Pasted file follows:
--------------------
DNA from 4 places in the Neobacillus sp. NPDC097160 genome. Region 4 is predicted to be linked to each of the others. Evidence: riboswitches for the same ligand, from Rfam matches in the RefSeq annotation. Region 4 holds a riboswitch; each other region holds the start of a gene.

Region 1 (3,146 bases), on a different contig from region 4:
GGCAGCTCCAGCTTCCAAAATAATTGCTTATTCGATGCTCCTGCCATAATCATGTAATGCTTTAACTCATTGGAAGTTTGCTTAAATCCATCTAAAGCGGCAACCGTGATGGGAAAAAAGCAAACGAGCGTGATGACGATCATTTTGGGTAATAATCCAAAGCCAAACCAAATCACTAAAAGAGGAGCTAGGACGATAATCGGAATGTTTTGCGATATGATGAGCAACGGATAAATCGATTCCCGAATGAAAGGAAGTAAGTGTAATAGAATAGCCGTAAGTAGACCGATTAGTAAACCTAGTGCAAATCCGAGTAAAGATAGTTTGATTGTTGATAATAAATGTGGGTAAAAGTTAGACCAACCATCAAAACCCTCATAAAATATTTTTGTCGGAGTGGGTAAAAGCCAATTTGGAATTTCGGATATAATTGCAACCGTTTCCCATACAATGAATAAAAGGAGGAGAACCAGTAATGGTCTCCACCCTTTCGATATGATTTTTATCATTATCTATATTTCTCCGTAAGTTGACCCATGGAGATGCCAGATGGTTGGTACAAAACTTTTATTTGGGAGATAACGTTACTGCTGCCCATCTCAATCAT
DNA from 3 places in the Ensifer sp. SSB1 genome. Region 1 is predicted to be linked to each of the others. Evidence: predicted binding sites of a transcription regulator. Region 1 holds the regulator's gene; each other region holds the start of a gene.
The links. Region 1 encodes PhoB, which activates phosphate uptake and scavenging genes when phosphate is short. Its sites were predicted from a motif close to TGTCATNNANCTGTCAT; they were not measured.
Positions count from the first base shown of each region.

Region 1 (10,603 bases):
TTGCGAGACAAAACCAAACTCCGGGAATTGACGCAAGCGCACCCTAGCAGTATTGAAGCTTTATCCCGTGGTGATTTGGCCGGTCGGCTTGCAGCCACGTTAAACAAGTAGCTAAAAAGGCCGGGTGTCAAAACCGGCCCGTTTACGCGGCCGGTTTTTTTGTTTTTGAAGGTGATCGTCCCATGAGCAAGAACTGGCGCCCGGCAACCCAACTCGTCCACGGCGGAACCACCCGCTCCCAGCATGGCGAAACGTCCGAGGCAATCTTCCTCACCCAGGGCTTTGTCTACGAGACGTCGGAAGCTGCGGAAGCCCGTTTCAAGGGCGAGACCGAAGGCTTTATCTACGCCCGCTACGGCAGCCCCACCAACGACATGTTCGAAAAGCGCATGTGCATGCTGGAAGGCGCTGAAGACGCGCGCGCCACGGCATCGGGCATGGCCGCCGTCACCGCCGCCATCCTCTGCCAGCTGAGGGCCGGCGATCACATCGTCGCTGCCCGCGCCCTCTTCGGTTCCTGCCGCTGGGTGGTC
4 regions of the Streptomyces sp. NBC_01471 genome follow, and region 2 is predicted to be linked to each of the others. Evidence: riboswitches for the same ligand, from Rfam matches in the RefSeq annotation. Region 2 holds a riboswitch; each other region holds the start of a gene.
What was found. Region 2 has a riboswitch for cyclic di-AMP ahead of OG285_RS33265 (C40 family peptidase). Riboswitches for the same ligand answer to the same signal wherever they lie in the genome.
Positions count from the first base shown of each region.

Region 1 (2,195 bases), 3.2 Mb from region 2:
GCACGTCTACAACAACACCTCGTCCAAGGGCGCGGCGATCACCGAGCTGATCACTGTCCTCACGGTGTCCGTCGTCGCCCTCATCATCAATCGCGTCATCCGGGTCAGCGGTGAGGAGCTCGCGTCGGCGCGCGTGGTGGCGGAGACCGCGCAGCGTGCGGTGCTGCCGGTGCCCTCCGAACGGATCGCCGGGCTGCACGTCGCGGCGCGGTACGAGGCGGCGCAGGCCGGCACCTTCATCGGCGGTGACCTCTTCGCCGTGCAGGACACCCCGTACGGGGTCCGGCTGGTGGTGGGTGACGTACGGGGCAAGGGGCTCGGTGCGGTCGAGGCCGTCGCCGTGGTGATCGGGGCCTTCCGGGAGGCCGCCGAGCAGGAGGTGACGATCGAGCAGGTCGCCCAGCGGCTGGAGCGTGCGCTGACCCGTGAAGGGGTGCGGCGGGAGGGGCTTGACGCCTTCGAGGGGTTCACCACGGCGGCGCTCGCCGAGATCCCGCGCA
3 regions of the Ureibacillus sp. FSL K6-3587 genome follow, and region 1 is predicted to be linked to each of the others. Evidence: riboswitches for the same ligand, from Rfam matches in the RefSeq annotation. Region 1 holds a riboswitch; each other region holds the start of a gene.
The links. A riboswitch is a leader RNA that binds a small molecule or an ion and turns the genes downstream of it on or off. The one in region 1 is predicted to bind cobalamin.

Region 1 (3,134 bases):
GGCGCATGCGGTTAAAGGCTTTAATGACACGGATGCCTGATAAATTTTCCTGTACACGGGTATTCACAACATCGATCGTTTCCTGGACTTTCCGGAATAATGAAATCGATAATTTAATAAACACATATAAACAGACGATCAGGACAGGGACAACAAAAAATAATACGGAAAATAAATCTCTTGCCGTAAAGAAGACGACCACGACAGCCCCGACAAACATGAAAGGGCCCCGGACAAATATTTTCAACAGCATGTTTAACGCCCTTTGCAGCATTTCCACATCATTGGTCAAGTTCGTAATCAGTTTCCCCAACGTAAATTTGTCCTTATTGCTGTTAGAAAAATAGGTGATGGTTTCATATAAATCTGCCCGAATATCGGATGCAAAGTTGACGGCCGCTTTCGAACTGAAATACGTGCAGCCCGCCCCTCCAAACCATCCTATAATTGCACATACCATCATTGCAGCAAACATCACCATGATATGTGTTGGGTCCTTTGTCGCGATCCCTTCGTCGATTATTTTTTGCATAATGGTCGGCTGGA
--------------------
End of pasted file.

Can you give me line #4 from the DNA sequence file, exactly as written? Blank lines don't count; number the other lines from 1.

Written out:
DNA from 3 places in the Ensifer sp. SSB1 genome. Region 1 is predicted to be linked to each of the others. Evidence: predicted binding sites of a transcription regulator. Region 1 holds the regulator's gene; each other region holds the start of a gene.